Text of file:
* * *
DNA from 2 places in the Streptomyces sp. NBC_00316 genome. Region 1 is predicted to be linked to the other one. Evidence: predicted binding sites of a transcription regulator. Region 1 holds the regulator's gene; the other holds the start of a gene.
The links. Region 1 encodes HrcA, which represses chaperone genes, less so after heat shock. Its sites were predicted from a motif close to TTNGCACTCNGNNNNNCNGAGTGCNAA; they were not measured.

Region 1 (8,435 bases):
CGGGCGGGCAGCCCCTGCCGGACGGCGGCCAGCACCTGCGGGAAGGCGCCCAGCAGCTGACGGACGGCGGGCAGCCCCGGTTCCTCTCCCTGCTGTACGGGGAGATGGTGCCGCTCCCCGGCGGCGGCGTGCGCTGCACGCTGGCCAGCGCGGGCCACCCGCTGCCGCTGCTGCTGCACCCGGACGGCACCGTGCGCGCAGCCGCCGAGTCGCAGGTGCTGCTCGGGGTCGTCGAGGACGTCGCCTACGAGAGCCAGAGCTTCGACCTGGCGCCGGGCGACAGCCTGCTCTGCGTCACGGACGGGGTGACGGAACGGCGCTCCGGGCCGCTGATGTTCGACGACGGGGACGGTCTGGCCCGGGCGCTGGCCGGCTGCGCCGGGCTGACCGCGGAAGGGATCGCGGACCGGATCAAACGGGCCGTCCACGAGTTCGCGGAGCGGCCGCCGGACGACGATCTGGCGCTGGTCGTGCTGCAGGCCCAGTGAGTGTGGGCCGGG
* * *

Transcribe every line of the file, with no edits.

DNA from 2 places in the Streptomyces sp. NBC_00316 genome. Region 1 is predicted to be linked to the other one. Evidence: predicted binding sites of a transcription regulator. Region 1 holds the regulator's gene; the other holds the start of a gene.
The links. Region 1 encodes HrcA, which represses chaperone genes, less so after heat shock. Its sites were predicted from a motif close to TTNGCACTCNGNNNNNCNGAGTGCNAA; they were not measured.

Region 1 (8,435 bases):
CGGGCGGGCAGCCCCTGCCGGACGGCGGCCAGCACCTGCGGGAAGGCGCCCAGCAGCTGACGGACGGCGGGCAGCCCCGGTTCCTCTCCCTGCTGTACGGGGAGATGGTGCCGCTCCCCGGCGGCGGCGTGCGCTGCACGCTGGCCAGCGCGGGCCACCCGCTGCCGCTGCTGCTGCACCCGGACGGCACCGTGCGCGCAGCCGCCGAGTCGCAGGTGCTGCTCGGGGTCGTCGAGGACGTCGCCTACGAGAGCCAGAGCTTCGACCTGGCGCCGGGCGACAGCCTGCTCTGCGTCACGGACGGGGTGACGGAACGGCGCTCCGGGCCGCTGATGTTCGACGACGGGGACGGTCTGGCCCGGGCGCTGGCCGGCTGCGCCGGGCTGACCGCGGAAGGGATCGCGGACCGGATCAAACGGGCCGTCCACGAGTTCGCGGAGCGGCCGCCGGACGACGATCTGGCGCTGGTCGTGCTGCAGGCCCAGTGAGTGTGGGCCGGG